Facing health crisis, woman finds unexpected supportFriends raising funds for operation
Waldo — Deirdre Smith needs a kidney operation, and she can't afford to pay the doctor.
For most of her adult life, she had pain from ovarian cysts, until she had a hysterectomy in February. Then, in June, she had a cyst removed from her kidney-ureter area. And now, she has a new cyst on her kidney, bigger than the first one. Her doctor, she said, has no idea what caused the cysts.
The operation Smith needs would remove the cyst using robotic microsurgery, and then, in a second step, would insert a stent into her ureter to keep the cysts from returning, Smith explained.
The cyst makes Smith's job at the Morrill General Store, where she's on her feet for eight hours at a time, difficult to do because of the pain it causes her. But she still works full-time, because, "I've got bills to pay, and I've just got to keep on truckin."
She said her coworkers at the store have been very supportive, and she would be allowed to work fewer hours if she wanted to, but she has already cut back from 47 hours a week and can't afford to reduce her hours any more.
Smith, who is 43, said that after spending a day at work, "I pay for it at night," with pain that makes it hard for her to sleep. The pain, she said, starts as just a pin prick, but grows until she gets a sudden, burning pain in her side. The pain also makes her nauseous, and causes headaches.
She said she doesn't take the pain medication her doctor prescribed because she doesn't like the way it makes her feel.
Her employer offers health insurance, but Smith isn't on the plan, because it's too expensive. And besides, she said, "I don't get sick too often."
Smith's husband, who works in construction, also does not have health insurance; "he never gets sick," she said.
So Smith is now facing not just surgery, scheduled for Oct. 12, but a health and financial crisis. Her hysterectomy, back in February, was covered by MaineCare, but she was dropped from the state-sponsored health plan May 1. She and her husband make too much money to qualify, the state told her.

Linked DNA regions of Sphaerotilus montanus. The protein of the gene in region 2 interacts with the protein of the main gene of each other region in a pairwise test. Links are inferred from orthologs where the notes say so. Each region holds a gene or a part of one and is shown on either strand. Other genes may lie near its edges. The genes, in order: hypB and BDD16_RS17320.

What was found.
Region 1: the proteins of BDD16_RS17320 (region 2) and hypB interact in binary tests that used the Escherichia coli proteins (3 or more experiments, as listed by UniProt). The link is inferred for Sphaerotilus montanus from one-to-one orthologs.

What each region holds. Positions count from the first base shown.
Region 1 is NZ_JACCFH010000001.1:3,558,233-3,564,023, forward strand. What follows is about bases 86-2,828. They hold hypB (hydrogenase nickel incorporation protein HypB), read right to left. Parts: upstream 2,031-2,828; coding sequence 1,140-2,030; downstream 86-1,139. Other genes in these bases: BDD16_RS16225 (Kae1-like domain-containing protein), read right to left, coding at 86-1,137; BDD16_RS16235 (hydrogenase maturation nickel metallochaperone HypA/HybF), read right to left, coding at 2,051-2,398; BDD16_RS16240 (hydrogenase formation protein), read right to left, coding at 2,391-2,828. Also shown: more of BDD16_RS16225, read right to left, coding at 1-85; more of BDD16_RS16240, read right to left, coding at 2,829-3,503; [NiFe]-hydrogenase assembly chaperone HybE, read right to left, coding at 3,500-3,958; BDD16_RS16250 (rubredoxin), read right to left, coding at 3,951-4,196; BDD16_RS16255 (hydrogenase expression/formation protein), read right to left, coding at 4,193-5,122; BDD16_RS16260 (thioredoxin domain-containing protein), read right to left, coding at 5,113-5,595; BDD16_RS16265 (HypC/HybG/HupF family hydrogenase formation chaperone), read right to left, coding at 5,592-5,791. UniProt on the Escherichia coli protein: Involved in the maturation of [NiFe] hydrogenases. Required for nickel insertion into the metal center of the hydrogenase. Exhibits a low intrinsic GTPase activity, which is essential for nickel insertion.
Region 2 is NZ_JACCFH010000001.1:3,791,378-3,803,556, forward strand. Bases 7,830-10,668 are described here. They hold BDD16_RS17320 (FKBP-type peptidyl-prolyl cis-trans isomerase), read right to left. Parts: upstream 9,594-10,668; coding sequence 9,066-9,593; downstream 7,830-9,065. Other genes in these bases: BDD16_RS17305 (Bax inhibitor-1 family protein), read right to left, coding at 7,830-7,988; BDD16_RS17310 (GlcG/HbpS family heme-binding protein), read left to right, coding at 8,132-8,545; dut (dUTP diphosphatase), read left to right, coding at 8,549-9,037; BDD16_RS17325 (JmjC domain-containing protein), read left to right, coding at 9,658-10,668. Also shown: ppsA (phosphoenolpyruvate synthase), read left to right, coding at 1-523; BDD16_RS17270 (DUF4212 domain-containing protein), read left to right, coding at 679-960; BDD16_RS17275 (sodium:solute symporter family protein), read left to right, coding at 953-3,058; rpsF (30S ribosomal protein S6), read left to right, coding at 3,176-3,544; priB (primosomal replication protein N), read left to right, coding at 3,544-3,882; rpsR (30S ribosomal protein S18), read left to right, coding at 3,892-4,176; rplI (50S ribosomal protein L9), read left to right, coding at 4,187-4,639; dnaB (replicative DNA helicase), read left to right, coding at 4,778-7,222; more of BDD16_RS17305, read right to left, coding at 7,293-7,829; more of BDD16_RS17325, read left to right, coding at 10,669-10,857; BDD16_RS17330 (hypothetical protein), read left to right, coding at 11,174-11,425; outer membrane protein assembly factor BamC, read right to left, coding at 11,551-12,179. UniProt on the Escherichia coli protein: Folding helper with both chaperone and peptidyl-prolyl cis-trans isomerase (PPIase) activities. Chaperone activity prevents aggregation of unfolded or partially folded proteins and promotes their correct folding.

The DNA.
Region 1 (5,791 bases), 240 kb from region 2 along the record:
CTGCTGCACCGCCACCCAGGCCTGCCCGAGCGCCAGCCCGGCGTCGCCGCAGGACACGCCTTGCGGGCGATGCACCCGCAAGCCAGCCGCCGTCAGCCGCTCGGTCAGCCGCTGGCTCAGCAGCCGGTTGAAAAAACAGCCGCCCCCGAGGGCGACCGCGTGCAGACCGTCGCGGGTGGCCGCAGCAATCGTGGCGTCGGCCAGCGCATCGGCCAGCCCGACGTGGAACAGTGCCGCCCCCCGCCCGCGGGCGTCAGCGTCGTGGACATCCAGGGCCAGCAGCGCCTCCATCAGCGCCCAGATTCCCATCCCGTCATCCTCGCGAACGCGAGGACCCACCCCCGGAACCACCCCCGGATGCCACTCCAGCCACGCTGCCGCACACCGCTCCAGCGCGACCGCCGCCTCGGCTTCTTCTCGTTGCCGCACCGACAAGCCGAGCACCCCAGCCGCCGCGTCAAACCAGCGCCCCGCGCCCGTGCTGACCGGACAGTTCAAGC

The surgery in June drained what financial cushion the Smiths had. Now, with no insurance, Smith said she was told she must pay the doctor's fee of $1,100 in advance.
If she doesn't have the cyst removed, she was told, it could grow to the point where it ruptures and damages her kidney.
So, some friends of Smith's are organizing a benefit karaoke night and raffle to help with her medical expenses. Jen Dodge of Brooks knows Smith because Dodge's mother and sister are regulars at the Morrill General Store and have become friends with Smith.
Dodge came up with the idea of a raffle, and has collected a number of prizes and gift certificates from area businesses. She hopes to hold the benefit at the Morrill Grange Hall Friday, Oct. 5, but the details are not finalized yet.
Smith said of the raffle, "I hate it," meaning that she hates allowing other people to do things for her and has always preferred to rely on herself. She said she will try to attend the benefit, though, and hopes that if someone else in the area needs help, "I can return the favor."
She said she's very grateful for the kindness of people in Morrill who have come to her aid. "It's an amazing town," she said.
Though Smith didn't think she had a lot of friends, "I guess I'm finding out I have more than I thought," she said.